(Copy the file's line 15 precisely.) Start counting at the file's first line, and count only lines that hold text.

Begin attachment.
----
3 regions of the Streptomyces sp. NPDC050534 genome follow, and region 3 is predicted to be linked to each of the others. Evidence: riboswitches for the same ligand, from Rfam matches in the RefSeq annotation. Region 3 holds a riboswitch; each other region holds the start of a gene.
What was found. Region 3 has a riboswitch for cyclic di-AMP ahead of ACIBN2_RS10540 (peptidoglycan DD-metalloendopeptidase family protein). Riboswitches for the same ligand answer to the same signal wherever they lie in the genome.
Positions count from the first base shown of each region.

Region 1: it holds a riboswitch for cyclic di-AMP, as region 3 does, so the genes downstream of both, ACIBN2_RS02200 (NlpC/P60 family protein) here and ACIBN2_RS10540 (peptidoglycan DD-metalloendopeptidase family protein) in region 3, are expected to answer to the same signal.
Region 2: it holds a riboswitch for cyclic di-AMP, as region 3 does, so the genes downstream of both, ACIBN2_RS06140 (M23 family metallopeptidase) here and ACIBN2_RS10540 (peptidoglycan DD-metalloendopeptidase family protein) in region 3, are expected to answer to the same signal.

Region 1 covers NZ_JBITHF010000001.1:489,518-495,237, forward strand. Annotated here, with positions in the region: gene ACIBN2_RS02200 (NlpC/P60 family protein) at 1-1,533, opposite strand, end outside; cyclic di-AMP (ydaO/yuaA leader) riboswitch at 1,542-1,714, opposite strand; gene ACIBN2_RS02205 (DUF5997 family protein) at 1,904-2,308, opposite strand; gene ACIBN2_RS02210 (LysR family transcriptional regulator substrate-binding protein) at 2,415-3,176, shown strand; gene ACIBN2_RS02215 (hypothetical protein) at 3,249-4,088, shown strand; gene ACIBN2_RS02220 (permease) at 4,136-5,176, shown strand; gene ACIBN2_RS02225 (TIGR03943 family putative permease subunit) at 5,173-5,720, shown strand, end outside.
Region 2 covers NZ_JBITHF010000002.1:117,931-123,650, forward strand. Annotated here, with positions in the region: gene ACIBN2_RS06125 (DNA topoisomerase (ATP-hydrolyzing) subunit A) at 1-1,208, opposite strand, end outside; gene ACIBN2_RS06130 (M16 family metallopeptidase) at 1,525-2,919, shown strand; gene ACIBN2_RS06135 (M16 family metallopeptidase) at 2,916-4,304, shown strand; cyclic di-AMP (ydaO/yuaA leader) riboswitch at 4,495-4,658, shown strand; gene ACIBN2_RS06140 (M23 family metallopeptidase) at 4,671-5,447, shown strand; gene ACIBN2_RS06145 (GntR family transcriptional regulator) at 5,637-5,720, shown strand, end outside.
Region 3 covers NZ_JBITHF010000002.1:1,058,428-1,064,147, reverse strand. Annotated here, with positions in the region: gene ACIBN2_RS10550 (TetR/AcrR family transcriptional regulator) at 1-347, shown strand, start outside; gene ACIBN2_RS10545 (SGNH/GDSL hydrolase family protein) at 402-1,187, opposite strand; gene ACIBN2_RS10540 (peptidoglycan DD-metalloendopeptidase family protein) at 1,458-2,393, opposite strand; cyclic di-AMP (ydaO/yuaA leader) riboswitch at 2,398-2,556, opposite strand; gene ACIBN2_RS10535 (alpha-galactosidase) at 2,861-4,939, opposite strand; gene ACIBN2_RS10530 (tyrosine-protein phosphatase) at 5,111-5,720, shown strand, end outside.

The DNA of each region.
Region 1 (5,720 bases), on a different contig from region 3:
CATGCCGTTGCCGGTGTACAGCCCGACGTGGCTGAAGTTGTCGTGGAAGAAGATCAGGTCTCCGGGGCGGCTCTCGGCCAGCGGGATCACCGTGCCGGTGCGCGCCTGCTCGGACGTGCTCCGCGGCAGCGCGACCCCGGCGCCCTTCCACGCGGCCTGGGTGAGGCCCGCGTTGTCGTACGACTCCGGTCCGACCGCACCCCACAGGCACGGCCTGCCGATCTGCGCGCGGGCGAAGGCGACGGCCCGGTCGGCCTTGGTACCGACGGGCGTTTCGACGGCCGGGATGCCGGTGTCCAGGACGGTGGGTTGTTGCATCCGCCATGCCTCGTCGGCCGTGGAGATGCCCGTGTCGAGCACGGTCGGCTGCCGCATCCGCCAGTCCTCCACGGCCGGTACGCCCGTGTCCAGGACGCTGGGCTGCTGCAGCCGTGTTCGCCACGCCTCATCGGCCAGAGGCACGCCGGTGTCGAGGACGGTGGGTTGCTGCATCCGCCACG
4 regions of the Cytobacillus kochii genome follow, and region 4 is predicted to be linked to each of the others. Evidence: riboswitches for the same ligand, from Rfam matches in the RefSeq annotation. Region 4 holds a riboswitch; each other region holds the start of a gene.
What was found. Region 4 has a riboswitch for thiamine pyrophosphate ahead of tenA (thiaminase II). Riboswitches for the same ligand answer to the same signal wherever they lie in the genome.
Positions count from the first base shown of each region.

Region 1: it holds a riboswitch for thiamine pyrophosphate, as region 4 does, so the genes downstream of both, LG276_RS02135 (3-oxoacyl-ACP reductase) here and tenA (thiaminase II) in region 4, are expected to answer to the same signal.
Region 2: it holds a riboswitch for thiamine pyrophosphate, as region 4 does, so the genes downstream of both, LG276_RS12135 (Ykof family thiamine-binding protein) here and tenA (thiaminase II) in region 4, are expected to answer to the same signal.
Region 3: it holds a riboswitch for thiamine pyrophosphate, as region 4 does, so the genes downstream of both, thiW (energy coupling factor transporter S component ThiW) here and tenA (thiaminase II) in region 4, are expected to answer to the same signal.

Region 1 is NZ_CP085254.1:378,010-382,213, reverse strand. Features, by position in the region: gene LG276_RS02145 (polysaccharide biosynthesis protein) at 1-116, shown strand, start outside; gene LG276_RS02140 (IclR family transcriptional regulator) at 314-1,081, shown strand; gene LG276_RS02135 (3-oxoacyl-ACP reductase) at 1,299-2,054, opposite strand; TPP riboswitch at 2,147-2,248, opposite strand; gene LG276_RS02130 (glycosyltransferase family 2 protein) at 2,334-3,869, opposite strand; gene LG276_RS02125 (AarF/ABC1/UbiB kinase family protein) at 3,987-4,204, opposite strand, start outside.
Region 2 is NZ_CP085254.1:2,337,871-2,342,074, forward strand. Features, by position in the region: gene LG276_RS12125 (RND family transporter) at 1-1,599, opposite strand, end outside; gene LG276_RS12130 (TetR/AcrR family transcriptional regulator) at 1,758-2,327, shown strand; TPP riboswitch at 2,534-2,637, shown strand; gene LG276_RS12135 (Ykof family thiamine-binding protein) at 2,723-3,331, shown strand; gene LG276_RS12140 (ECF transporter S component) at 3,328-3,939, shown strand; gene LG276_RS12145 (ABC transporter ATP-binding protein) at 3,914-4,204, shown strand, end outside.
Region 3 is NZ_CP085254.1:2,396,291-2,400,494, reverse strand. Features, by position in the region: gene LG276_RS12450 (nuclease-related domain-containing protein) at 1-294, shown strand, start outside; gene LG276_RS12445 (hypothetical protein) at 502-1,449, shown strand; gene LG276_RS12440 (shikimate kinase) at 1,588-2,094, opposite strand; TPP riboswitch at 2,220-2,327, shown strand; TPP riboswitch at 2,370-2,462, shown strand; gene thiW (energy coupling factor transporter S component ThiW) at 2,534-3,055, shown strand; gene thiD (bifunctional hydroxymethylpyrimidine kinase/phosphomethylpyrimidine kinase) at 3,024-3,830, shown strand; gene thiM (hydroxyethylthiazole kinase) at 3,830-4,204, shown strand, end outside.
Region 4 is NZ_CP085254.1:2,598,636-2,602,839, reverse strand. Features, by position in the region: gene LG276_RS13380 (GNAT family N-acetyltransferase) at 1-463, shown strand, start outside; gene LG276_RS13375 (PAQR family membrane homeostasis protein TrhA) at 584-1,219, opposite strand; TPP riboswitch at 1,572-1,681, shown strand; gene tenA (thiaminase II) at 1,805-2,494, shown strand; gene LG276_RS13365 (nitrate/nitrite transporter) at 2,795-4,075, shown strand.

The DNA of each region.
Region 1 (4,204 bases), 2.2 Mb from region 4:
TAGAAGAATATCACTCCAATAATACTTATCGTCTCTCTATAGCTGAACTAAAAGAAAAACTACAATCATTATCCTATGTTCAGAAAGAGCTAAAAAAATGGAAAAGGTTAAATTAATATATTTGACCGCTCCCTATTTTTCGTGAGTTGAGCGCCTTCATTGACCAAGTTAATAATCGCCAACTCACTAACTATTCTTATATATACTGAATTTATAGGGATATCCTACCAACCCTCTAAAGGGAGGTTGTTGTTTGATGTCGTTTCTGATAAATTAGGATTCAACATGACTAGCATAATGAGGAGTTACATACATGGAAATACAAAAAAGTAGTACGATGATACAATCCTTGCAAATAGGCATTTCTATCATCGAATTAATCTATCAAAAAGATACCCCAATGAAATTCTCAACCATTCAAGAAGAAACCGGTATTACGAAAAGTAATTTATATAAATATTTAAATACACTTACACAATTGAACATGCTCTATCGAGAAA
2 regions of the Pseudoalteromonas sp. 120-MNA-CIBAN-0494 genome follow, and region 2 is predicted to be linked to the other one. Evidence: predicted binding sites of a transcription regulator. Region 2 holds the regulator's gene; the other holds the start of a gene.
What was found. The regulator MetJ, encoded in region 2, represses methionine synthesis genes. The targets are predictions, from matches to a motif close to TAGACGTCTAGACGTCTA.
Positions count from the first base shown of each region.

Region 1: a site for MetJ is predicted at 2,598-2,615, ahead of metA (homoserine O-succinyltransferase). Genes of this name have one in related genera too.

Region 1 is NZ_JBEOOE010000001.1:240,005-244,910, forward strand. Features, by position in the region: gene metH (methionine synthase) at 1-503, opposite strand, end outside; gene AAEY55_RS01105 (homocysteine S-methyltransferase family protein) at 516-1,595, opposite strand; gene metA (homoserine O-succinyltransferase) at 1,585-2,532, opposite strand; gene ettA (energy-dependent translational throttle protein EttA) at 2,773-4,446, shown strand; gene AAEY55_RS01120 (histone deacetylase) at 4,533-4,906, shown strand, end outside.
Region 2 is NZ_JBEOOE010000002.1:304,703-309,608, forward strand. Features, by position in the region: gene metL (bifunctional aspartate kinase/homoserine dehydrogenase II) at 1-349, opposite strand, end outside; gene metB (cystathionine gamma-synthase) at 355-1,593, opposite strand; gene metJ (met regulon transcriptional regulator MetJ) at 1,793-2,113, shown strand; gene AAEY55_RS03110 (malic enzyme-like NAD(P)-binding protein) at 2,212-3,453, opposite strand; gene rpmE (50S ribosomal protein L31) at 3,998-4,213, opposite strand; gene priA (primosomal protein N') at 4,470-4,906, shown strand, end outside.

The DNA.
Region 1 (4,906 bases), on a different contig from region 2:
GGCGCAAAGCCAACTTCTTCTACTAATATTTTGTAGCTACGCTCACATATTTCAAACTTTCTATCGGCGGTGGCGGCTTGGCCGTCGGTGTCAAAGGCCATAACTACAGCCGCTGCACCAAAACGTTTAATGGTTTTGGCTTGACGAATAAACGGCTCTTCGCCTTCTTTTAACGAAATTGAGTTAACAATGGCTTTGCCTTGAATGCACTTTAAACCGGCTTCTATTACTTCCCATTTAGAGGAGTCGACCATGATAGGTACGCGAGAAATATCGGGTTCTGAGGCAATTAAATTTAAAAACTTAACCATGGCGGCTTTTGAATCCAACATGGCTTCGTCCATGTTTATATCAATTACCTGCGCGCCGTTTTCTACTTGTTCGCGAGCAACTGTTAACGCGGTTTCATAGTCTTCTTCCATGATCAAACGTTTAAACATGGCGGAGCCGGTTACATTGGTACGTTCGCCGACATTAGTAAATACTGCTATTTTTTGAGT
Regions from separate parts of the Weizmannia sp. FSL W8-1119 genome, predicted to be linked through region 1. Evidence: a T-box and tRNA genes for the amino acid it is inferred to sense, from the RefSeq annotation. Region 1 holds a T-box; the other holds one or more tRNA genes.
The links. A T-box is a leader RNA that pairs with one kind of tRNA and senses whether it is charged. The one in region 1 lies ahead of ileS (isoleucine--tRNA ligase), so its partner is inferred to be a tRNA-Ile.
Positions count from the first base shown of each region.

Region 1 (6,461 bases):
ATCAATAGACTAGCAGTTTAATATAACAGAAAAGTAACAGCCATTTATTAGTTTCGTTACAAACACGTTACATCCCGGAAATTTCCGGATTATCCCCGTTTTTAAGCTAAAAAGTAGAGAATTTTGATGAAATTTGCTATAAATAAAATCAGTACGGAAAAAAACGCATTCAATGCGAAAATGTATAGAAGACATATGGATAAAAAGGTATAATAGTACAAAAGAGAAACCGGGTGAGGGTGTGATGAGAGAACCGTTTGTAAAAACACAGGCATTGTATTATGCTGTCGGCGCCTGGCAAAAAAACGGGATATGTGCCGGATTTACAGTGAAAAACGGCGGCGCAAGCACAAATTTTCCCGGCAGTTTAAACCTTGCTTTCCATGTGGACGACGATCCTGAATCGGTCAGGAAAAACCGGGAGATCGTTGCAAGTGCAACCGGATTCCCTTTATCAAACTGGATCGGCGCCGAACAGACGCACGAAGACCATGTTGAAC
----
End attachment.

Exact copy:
Region 1: it holds a riboswitch for thiamine pyrophosphate, as region 4 does, so the genes downstream of both, LG276_RS02135 (3-oxoacyl-ACP reductase) here and tenA (thiaminase II) in region 4, are expected to answer to the same signal.